Russia : from workers state to state capitalism
adam at pmel.com
Wed Jun 5 03:26:38 MDT 1996
> Louis: This is particularly germane to the question of how much the USSR
> can serve as a model. Adam says that 1928 is the dividing line.
> Pre-1928 = socialist. Post-1928 = state-capitalist. Anybody who looks at
> Soviet history in any kind of depth will come to the conclusion that
> worker's power is a dubious notion at best when describing this period.
> There was no "worker's power" during War Communism. The CP ran Russia as a
> garrison state in a manner that would make the Cuban CP look like a
> debating society at Oxford (well, not an exact analogy, but you get the
> point.) When the NEP was instituted, the Russian working-class was
> completely atomized. The CP acted as its "dauphin" in order to get the
> economy moving again. Its partners in this effort were kulaks and NEP-men.
> What took place in this period was all too reminiscent of the Chinese
> "experiment" today.
A serious argument, but one that caricatures what I actually said.
As Louis has realised, it is crucial to my arguments over both
Cuba + the USSR.
So first of all I shall quote myself :-) :
> From adam Mon Jun 3 15:07:15 1996
> To: marxism at jefferson.village.virginia.edu
> Subject: Re: Cuba and "empirical facts"
> It became state capitalist in 1928.
> Until then, it was in various stages of degeneration, or whatever
> you might want to call it.
Immediately after the revolution, Russia clearly was a commune state in the
literal sense - reading Victor Serge's "Year Zero" would convince anyone of
Lenin's plans for the post revolutionary Russia, where capitalists would still
be allowed to run industry, were swept away in the revolutionary atmoshpere.
Workers simply took control of their factories, whether or not their owners
had fled Russia.
Gradually, though, the civil war took its toll. Those workers who had gone
through the three revolutions, who were probably second generation workers,
in particular the more revolutionary workers, went to the front and fought.
In a country where a majority, or even a numerically significant minority,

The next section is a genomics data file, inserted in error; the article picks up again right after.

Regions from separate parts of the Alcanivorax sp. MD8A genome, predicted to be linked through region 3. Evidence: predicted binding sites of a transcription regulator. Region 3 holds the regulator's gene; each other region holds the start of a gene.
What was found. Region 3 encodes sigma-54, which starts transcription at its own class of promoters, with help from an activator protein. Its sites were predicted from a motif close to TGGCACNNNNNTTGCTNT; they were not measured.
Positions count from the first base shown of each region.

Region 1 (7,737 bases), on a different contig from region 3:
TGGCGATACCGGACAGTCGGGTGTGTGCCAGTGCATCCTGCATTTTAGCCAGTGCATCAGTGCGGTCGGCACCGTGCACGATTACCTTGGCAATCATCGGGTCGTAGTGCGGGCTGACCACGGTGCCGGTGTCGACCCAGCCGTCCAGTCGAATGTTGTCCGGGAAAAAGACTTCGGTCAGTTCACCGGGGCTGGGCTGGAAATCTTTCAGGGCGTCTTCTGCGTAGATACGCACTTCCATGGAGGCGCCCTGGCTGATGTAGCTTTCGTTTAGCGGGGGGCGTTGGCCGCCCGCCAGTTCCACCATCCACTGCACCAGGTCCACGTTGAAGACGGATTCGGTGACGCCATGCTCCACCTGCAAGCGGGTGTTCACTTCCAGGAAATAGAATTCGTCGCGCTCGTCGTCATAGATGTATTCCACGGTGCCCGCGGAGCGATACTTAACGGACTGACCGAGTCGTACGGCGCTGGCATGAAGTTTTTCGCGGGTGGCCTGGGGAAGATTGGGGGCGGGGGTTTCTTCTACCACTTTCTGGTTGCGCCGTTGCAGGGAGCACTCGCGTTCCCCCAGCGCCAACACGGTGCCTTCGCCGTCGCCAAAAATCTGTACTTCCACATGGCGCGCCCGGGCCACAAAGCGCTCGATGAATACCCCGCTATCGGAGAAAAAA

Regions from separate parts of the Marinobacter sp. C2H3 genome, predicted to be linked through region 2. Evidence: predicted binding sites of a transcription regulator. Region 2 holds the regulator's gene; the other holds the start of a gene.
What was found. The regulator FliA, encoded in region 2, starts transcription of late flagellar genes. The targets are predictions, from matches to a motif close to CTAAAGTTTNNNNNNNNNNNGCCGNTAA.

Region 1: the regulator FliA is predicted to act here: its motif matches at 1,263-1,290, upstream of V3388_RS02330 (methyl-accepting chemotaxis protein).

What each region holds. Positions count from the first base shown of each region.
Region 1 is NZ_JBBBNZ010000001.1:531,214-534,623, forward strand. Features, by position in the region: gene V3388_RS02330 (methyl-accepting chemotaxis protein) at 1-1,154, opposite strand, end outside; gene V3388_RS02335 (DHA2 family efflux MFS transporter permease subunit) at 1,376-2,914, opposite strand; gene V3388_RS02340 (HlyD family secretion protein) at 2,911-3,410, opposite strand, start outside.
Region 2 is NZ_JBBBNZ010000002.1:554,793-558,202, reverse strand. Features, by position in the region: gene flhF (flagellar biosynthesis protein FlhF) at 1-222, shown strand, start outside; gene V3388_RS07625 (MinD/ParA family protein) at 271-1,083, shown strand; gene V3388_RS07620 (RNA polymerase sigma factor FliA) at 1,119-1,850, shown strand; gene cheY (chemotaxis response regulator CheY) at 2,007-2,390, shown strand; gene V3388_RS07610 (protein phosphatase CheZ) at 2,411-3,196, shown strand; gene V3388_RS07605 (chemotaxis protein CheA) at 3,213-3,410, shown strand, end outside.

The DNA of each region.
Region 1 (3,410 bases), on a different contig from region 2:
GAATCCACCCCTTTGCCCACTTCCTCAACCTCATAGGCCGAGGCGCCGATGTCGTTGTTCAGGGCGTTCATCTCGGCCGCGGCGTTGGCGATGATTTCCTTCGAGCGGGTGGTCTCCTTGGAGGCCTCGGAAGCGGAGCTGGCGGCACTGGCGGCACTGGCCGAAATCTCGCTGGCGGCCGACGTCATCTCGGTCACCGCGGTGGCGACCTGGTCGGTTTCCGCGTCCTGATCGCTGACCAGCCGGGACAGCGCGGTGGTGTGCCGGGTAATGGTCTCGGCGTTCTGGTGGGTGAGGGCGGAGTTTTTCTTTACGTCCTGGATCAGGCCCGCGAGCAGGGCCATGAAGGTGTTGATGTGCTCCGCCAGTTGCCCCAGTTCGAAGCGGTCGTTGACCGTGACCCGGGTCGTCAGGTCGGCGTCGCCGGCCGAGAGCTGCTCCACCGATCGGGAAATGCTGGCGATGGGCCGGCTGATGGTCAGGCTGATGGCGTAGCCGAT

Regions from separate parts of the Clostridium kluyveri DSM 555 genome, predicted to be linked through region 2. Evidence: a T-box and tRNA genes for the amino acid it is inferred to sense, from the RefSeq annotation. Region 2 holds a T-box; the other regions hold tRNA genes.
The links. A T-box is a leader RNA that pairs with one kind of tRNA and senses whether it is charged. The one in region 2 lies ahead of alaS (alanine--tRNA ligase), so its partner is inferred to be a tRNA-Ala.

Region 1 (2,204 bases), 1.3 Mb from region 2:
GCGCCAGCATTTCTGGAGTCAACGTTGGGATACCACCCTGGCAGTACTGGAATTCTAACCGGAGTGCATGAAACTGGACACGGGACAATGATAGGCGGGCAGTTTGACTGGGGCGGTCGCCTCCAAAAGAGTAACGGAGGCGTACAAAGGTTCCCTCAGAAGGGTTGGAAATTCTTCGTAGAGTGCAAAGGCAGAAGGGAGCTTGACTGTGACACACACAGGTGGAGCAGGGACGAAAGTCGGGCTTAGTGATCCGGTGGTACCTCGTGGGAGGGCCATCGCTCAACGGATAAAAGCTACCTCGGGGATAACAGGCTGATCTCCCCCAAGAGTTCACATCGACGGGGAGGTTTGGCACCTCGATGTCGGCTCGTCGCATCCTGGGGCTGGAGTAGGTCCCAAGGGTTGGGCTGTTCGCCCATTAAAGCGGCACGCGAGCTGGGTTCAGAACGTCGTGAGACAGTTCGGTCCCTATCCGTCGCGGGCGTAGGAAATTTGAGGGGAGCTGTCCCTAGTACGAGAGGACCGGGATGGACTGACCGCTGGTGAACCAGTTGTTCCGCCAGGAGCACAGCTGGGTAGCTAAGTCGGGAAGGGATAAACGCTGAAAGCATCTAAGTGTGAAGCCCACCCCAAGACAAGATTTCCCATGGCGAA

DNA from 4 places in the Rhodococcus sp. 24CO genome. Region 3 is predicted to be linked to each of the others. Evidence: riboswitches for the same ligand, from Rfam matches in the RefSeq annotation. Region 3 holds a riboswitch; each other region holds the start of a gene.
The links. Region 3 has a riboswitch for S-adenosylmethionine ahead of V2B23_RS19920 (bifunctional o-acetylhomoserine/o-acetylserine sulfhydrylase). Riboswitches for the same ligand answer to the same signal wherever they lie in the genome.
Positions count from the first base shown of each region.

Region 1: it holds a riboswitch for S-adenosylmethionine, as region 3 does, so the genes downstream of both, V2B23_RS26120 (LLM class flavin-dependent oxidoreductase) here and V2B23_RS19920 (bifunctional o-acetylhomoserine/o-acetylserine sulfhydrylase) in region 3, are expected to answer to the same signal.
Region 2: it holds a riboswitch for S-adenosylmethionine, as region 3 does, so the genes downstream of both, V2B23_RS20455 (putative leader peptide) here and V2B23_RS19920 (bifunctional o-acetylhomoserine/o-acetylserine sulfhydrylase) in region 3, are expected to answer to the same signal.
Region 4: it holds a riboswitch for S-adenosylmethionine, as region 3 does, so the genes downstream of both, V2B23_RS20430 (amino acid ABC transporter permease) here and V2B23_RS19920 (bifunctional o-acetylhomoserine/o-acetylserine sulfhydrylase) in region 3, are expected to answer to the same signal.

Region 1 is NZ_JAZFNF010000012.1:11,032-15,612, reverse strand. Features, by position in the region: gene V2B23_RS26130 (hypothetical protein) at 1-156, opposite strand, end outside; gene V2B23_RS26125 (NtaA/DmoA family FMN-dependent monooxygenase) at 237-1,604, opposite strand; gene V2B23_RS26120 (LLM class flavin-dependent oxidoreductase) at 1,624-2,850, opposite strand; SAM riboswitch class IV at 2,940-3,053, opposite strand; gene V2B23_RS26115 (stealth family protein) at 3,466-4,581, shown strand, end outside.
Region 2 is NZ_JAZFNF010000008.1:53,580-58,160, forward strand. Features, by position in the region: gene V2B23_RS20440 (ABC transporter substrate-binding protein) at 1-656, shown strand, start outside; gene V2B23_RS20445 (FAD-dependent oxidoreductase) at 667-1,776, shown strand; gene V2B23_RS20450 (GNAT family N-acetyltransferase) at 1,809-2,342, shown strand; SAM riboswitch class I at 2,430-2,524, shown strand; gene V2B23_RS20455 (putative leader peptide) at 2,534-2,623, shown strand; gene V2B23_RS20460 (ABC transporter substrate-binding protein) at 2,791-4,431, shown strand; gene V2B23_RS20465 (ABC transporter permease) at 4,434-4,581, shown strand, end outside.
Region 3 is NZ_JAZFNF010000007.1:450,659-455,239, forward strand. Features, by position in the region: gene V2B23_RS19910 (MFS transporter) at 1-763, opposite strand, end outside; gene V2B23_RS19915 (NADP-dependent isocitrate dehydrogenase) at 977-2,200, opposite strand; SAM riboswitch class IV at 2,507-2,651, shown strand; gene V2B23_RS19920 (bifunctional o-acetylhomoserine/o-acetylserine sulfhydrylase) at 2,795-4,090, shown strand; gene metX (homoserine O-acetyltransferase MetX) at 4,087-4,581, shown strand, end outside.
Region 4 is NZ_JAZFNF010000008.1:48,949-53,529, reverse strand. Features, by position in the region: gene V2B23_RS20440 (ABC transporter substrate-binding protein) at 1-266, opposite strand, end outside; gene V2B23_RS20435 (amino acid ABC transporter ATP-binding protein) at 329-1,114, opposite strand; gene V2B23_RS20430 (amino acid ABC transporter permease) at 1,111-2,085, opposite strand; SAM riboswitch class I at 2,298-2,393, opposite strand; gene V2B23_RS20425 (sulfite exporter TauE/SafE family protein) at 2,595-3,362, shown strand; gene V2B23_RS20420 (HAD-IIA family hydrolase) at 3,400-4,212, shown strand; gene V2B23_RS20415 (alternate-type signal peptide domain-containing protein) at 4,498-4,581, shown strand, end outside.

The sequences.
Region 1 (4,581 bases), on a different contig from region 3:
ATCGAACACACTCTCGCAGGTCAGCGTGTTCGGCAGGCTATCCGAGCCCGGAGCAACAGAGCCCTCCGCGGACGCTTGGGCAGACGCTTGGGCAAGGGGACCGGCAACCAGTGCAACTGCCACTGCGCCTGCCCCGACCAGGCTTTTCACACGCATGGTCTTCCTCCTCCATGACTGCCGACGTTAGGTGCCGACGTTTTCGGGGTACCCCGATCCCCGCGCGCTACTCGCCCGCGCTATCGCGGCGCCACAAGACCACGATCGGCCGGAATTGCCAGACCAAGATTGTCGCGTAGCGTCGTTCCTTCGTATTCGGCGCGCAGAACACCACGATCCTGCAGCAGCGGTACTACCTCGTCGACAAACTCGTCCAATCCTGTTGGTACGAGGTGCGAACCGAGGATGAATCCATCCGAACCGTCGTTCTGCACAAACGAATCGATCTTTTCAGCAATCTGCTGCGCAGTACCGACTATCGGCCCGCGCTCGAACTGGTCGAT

were workers, fighting a war like this would not significantly alter the basic
nature of the state. But in Russia, where workers were a small minority of the
population, it did.
We can argue about dates. But certainly by the time of Kronstadt in 1921,
the workers state in the full sense had ceased to exist. Two elements of it
remained : the top leadership of the state, although surrounded by an essentially
czarist bureaucrcacy, remained committed to international socialist revolution;
and there were still remnants of the gains of the revolution in the factories
( three man management ).
During the period of the NEP, and especially after the defeat of the German
revolution in 1923, both of these factors were gradually eroded. Trotsky was
correct in seeing the "rightists" as representing the influence of the peasantry
on the core of the Bolshevik party. Lenin was busy denouncing Stalin for his
national chauvanism, etc.
By Lenin's death and Stalin's coming to power in 1924, the revolution had clearly
degenerated, or whatever you might want to call it. But I would still argue that
it had some remnants of the workers state right up until 1928.
First, the debate in the Bolshevik party was a debate between revolutionaries,
however much influenced by the peasantry ( Zinoviev, Kamenev ) or the Bureaucracy
( Stalinists ) they may have been. Someone somewhere ( I can't remember offhand
who + where ) makes the point that later Stalin liquidated all three factions
in the Bolshevik party from this time, including his own, precisely because they
represented the living revolutionary tradition.
Second, there were still some remnants of workers control in the factories. The
economy was not completely subordinated to the needs of the rapid accumulation
of capital, as it was after 1928. The political reflection of this was that the
opposition could operate quite successfully - by 1927/8, Trotsky had about 10,000
supporters, who were increasingly active in a wave of strikes.
You can argue how to describe each stage, at which point each stage merges into
the next, and precisely when the possibility of reform became closed off.
But I don't think it is possible to ignore the qualitative change in 1928,
whatever your description of the USSR. [ I would strongly recommend the book
"The Birth of Stalinism" by someone called Riemman ( + or - some m's and n's ) ].
Opposition was smashed, either killed or put into the ancestor of the Gulag. War
was declared on the peasantry. Capital was accumulated at a phenomenal rate,
and to do this there was complete dictatorship in the factories.
In Stalin's words, they attempted to catch up and overtake the west - only
the difference was he did in 10 years what it took the English ruling class
hundreds of years to achieve. This was what Marx called the "primitive
accumulation of capital". Hence the brutality, both to the workers and peasants,
and to those people who had any link whatever with the pre 1917 Bolshevik tradition.
[ Phew ! A description of the degeneration of the Russian revolution in less than a
1000 words !]
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